The Lonely Road

Tonight we had a houseful for dinner. More people than plates or chairs. Luckily somebody had put some plates out on the street, free to a good home. Arthur ran out to scoop them up, while I loaded up the table with food. And afterwards we played games.

We both independently thought back to the last time we had so many bodies round our dinner table. It would have been the last supper, or perhaps lunch, in our old home above an Indian restaurant in Ulverston. We had a lot of happy meals in that flat.

It’s a joy that we’re building up enough of a community to do this again. It makes me happy to bring people together. It also makes us realise more keenly what we walked away from.

Friends matter. They’re almost the only thing that really does. And while we made a couple of real friends travelling, most of the time we just brushed past other people along the way. A couple of beers together, a shared bus ride. Maybe even a day or two of travel. And then saying goodbye. No depth.

I got so fed up of saying goodbye, that at some point along the way I began to withdraw. I was unwilling to start another fleeting conversation, unenthusiastic about getting to know another person just a little. Bored of never getting beyond the surface. I think this was a big contributing factor to my ailing mental health towards the end of our travels. It wasn’t great for Arthur and I either. Being each other’s everything and only 24 hours a day, 7 days a week, is hard.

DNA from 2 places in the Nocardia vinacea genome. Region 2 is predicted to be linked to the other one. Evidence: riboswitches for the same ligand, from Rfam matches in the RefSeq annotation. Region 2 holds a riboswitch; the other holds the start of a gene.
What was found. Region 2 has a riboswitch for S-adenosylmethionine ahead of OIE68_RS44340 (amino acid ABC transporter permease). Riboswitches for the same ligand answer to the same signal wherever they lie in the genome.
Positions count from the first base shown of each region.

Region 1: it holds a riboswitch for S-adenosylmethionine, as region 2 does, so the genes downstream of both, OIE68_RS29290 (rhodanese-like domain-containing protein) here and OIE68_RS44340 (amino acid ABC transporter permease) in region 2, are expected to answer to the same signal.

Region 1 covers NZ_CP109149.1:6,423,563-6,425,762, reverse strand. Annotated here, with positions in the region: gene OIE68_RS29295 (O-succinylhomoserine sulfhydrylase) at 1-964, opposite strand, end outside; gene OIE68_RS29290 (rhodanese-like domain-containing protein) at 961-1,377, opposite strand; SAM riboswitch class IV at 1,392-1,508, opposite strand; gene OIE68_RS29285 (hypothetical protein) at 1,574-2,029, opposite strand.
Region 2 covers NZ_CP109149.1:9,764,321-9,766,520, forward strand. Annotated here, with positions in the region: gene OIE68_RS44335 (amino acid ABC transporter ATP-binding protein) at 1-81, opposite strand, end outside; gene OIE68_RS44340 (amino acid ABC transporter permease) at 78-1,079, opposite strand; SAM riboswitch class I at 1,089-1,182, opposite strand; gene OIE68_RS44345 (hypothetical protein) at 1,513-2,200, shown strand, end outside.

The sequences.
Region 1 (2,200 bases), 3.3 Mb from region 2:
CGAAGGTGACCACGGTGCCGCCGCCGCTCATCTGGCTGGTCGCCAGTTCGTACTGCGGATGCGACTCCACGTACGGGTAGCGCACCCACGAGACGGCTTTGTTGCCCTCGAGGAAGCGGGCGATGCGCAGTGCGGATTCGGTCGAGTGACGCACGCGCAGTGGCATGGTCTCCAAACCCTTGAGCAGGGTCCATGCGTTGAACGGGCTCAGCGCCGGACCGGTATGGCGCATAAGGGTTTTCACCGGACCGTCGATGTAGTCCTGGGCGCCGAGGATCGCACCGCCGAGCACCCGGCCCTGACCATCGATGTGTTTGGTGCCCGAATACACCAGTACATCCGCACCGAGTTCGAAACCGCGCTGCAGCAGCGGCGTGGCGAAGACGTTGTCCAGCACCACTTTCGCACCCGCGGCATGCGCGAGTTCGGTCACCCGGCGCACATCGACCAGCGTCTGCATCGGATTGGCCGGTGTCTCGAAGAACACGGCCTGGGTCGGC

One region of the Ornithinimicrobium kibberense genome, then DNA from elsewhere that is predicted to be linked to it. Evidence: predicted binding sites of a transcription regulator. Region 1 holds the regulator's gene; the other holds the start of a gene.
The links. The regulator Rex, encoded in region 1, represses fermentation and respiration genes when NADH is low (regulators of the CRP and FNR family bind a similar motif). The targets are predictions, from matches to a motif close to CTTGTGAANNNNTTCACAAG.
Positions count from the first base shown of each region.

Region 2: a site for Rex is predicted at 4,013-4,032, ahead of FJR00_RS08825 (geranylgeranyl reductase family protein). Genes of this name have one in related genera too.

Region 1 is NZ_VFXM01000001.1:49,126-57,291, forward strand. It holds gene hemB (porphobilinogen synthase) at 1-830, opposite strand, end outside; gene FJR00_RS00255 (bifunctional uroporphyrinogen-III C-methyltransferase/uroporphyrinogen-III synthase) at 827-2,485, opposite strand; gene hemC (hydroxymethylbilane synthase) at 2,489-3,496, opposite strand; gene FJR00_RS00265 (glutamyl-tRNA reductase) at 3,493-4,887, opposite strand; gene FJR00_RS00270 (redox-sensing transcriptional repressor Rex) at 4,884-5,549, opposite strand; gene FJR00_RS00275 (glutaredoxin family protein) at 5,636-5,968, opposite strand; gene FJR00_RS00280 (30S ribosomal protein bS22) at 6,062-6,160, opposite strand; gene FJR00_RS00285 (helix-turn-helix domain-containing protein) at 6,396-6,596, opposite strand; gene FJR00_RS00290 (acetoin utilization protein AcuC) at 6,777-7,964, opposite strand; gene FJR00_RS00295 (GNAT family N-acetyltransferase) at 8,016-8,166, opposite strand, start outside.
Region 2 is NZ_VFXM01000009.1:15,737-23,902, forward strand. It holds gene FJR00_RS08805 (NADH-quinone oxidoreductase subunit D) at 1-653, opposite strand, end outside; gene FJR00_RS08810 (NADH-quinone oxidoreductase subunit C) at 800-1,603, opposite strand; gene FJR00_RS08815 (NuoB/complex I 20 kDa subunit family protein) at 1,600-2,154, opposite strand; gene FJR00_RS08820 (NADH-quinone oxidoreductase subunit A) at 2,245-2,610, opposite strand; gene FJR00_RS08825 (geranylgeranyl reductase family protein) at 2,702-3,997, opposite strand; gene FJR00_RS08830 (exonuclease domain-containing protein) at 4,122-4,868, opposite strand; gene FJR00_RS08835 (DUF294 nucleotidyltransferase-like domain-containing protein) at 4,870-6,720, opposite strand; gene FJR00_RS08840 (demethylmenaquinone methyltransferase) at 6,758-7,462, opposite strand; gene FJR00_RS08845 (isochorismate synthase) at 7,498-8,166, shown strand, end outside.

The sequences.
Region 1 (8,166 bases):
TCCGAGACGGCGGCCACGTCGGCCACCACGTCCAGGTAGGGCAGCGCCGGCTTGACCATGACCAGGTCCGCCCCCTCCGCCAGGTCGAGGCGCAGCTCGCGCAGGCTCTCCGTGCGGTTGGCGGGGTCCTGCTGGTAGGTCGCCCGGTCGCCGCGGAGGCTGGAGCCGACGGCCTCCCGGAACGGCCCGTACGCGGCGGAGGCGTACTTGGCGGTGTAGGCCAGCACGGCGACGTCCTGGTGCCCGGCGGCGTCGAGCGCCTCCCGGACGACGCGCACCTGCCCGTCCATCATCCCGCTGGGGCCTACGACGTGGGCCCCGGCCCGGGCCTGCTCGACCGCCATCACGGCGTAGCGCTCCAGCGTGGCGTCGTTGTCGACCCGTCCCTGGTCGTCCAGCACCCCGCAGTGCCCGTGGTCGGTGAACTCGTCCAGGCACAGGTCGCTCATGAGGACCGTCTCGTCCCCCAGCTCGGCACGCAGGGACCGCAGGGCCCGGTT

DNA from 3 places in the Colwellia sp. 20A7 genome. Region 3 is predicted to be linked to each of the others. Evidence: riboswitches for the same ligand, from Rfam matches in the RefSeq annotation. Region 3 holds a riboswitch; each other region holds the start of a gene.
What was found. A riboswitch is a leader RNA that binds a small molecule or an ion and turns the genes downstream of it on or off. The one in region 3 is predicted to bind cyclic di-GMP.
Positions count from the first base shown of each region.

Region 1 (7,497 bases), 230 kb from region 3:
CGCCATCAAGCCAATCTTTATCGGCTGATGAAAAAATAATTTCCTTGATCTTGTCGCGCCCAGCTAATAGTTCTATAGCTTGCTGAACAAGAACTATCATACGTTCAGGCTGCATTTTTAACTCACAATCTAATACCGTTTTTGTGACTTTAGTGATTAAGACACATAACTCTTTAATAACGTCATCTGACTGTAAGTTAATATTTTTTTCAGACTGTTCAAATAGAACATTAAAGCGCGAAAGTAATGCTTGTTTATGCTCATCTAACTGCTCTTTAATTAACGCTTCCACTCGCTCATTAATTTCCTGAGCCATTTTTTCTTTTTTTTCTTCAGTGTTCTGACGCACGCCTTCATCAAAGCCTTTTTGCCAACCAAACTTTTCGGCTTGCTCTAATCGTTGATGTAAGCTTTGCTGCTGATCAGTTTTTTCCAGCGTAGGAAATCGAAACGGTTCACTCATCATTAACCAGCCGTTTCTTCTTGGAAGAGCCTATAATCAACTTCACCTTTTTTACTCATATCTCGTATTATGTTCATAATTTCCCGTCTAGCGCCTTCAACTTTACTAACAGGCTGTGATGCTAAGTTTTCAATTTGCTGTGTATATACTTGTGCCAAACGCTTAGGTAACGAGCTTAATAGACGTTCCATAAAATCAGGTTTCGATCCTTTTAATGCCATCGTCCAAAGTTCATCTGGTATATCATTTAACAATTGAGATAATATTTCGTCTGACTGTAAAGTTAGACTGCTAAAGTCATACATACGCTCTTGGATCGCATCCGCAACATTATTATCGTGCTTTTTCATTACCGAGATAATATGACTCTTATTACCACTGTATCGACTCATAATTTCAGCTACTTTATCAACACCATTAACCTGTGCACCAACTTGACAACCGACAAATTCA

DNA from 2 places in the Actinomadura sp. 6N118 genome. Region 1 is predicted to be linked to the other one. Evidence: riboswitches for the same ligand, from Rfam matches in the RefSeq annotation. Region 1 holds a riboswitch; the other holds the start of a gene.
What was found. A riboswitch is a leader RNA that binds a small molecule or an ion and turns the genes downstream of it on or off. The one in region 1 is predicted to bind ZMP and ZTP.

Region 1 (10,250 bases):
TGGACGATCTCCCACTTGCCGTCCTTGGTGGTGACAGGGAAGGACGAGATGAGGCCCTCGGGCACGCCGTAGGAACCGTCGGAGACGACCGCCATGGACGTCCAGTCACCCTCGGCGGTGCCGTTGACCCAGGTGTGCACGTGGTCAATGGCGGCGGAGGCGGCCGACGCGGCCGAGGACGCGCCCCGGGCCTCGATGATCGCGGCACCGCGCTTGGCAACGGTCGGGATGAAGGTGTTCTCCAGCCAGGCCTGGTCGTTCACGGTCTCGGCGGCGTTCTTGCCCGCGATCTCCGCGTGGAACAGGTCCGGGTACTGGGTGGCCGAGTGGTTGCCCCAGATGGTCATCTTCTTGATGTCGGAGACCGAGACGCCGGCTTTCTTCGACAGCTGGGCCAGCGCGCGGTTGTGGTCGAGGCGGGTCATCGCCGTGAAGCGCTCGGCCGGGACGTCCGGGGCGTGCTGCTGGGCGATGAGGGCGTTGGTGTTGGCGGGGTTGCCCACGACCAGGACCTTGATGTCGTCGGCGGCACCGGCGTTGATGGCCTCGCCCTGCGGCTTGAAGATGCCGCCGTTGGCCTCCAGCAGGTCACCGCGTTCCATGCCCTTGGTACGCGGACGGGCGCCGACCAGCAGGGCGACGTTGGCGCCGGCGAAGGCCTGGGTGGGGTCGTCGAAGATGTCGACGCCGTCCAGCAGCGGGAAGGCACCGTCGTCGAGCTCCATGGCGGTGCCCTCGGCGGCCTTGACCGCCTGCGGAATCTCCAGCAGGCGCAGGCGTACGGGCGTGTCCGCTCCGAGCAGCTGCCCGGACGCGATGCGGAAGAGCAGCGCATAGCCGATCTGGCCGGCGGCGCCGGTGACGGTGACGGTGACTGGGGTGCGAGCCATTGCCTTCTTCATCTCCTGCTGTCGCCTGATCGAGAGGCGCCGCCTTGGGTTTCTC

It can be lonely on the road.

I think we have a view of travel as a really sociable thing to do. Getting out and meeting new people, making new friends. But is it really sociable? Is making small talk, exchanging travel tips, maybe drinking a beer together, and then never speaking again, sociable? It began to feel anti-social to me. Empty and pointless. Alienating.

It’s hard to build any kind of attachment when you’re moving every few days. As soon as some kind of bond starts to form, you break away from it. You break it.

I’m so grateful for how much we experienced on the road. I don’t want to devalue that. But it’s lonely out there on your own. Even, or perhaps especially, if you’re on your own together.

In some ways I’m even more grateful to be staying still, weaving our lives into others’ again.


The image for this post is from a temple festival we stumbled into in Pekan, Malaysia, where we didn’t feel lonely at all, but very welcomed. Sharing food together with friends, old or new, is so important to me. This meal in Pekan is one of my favourite memories from our trip.

3 thoughts on “The Lonely Road

  1. You do a brilliant job of lamenting the transient nature and lonely side of travel. Some friends travel life’s long winding road with us, and others just walk along to the next bend. Either way, friends make our journeys more exciting and satisfying.

    1. Yes I thought more about this after posting, and wondered if I was being overly negative about friends who are only around for a short while. Even just one proper conversation with somebody, never repeated, can be really enriching. I suppose what I’m lamenting is the many interactions that don’t even get that far. Just exchanging pleasantries and meaningless chatter. I think another factor is me needing time to recharge between meeting new people, and thus loosing patience with it quite quickly if I don’t get a rest. Trials of a travelling introvert!

      1. Well said, Kirstie. As a fellow traveling introvert, I relish interesting conversations with new acquaintances, but it is very rare. I know I can do a better job of encouraging these kinds of meaningful interactions.

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